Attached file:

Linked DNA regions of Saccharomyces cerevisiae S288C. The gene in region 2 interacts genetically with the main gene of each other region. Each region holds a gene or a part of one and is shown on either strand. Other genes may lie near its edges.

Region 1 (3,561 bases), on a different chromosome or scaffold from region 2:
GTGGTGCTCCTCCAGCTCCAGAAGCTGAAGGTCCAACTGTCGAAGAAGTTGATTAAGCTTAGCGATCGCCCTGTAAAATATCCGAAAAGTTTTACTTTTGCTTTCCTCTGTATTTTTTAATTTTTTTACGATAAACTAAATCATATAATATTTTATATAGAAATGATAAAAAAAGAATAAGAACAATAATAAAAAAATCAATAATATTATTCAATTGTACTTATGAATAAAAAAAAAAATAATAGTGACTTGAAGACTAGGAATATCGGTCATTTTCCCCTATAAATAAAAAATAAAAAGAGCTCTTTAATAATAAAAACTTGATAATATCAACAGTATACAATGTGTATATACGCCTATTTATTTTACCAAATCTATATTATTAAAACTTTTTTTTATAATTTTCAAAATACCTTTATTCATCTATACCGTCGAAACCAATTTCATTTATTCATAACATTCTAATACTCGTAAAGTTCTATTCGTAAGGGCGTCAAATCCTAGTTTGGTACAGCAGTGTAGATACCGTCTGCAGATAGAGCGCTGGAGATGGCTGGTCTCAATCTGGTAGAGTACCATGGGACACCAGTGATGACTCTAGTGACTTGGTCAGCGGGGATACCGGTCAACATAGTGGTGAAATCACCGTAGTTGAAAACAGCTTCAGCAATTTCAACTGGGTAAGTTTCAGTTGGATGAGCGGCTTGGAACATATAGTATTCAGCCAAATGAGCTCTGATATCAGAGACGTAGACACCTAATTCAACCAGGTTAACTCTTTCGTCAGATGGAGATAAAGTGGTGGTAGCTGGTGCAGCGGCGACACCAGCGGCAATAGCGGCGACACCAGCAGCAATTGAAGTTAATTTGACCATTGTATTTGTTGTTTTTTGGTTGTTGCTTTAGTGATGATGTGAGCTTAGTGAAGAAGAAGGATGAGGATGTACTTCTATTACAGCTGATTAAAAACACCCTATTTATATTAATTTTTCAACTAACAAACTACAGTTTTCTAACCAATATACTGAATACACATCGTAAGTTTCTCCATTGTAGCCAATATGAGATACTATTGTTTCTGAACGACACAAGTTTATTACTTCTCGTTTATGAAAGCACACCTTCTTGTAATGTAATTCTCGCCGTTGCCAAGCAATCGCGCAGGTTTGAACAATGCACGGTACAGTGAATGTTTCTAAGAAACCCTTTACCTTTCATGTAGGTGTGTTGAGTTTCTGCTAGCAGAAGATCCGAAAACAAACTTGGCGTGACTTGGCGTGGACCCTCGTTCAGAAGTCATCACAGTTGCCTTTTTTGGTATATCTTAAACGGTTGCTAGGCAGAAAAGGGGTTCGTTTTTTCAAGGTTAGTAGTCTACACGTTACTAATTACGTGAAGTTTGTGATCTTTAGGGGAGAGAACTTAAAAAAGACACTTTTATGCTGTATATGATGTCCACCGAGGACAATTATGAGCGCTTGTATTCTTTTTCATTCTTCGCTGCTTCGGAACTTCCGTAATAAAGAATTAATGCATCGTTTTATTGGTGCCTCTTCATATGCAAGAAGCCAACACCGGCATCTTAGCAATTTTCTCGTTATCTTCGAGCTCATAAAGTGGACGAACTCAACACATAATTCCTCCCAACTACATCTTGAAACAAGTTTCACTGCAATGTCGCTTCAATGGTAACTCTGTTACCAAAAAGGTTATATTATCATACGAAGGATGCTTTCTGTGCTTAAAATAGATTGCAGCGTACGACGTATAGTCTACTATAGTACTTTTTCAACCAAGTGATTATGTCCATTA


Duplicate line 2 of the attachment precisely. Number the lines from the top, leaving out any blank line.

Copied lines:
Region 1 (3,561 bases), on a different chromosome or scaffold from region 2: